An out-of-the-box PCA regression model and prediction tool enabled these users to input data, returning an operationalized model to provide near-real time monitoring capabilities of the dimensionally reduced components. By consulting the model, the team reduced time spent monitoring and manually analyzing individual signals, increasing the speed of anomaly detection and response (Figure 3).
The platform’s extensibility enabled further modeling methods using a custom, open-source Python environment, which a data scientist leveraged to apply additional methods for analysis, including PLS. Once created, these tools were made available to engineers and end users with a user-friendly user interface in the advanced analytics platform.
The workflow using this platform to create and execute these advanced multivariate models significantly reduced the number of tools, SMEs and hours required to transform disparate data into insights. And now, these customized models can be retrained and re-executed with only a few mouse clicks. Comprising a user-friendly interface, PCA and PLS modeling is no longer reserved for data scientists, but can now be interpreted and understood by a wide audience of users.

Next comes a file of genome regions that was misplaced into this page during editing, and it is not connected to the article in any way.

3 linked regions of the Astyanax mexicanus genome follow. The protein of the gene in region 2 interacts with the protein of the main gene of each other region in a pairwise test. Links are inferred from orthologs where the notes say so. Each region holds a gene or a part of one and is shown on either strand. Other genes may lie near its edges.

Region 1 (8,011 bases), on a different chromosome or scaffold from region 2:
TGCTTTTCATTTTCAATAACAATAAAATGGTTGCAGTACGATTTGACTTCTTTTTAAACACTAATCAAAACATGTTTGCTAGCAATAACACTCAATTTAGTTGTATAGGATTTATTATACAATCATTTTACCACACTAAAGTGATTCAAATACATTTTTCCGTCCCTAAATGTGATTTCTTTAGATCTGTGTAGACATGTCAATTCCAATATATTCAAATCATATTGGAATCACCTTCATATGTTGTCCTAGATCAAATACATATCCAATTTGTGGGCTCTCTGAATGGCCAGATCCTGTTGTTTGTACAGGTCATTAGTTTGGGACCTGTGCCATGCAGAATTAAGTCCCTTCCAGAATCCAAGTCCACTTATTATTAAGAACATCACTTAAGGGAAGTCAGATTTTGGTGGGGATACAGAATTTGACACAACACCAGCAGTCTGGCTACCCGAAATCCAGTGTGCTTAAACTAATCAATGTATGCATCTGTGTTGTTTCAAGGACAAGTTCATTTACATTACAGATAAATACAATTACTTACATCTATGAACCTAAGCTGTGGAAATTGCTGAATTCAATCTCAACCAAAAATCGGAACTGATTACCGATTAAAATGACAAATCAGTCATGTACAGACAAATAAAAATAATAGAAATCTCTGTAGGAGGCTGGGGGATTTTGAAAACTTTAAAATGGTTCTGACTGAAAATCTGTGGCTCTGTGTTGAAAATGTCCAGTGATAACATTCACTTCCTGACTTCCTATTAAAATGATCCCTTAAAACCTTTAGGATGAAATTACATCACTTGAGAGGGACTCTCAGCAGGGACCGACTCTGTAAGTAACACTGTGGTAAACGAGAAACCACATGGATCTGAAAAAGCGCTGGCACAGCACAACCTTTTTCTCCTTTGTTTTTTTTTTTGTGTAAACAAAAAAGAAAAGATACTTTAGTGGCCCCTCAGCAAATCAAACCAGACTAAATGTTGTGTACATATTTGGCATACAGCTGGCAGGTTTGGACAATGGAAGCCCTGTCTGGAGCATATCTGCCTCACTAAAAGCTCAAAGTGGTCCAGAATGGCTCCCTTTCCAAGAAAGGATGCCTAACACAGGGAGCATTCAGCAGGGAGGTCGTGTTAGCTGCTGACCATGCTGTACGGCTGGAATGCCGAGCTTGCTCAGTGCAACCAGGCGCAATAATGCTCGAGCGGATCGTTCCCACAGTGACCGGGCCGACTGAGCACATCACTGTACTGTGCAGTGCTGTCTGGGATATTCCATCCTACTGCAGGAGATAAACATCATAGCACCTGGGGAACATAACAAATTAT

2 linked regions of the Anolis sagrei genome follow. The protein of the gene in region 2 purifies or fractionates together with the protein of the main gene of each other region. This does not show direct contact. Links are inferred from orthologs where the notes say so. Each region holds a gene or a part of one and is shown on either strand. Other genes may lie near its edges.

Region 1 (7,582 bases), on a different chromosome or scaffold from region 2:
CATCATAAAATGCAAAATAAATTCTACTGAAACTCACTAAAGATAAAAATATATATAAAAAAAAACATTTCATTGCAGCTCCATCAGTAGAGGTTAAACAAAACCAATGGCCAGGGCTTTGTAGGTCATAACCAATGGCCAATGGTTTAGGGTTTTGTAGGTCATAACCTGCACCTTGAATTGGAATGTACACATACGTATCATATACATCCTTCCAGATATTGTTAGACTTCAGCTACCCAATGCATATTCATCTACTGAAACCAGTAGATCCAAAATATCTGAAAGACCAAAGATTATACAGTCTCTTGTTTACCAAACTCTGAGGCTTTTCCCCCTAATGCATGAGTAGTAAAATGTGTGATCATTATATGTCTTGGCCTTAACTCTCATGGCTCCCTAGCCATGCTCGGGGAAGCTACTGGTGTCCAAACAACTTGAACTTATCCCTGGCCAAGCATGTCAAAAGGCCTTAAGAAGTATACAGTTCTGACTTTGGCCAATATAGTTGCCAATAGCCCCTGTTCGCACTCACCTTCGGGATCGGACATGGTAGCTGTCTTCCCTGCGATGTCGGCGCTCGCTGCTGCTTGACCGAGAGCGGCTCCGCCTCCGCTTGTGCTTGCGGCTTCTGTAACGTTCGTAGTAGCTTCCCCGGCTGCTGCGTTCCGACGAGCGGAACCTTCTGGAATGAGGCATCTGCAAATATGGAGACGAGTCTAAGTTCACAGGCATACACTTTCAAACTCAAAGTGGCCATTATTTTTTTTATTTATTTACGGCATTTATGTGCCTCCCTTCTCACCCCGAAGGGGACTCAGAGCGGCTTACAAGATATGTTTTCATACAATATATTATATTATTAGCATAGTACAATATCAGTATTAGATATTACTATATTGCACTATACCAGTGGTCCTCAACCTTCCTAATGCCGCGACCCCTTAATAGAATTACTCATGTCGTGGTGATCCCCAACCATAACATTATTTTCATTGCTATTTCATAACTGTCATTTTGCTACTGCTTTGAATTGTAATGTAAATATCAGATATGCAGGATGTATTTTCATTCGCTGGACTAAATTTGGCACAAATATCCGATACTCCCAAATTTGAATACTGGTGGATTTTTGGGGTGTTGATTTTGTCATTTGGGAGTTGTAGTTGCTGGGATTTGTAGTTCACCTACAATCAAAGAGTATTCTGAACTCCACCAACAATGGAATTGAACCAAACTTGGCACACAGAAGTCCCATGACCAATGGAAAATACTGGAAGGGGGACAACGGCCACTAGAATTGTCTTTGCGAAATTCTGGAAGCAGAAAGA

Enhancing operational efficiency and product quality
As time goes on, analytics platforms continue to evolve. For innovative adopters and process manufacturers looking to streamline operational efficiency, the current generation of advanced analytics platforms have significantly reduced the time and capital investments required to consolidate, cleanse and analyze disparate data. These solutions are particularly invaluable for pharmaceutical manufacturers looking to increase production, assure high quality and minimize losses.
With the ability to create advanced analyses like OEE, SPC, PCA and PLS models in the same software leveraged for data management, today’s advanced analytics platforms provide process manufacturers with the digital tools to take their operations to the next level. Once deployed, these platforms provide centralized data, increased context, anomaly detection, operational insights and enhanced reports for companywide sharing.
Synjen Marrocco is an analytics engineer at Seeq, where he helps process manufacturing organizations maximize value from their data. He has a process engineering background, most recently working for Amgen, with a master’s degree in chemical engineering from Northeastern University.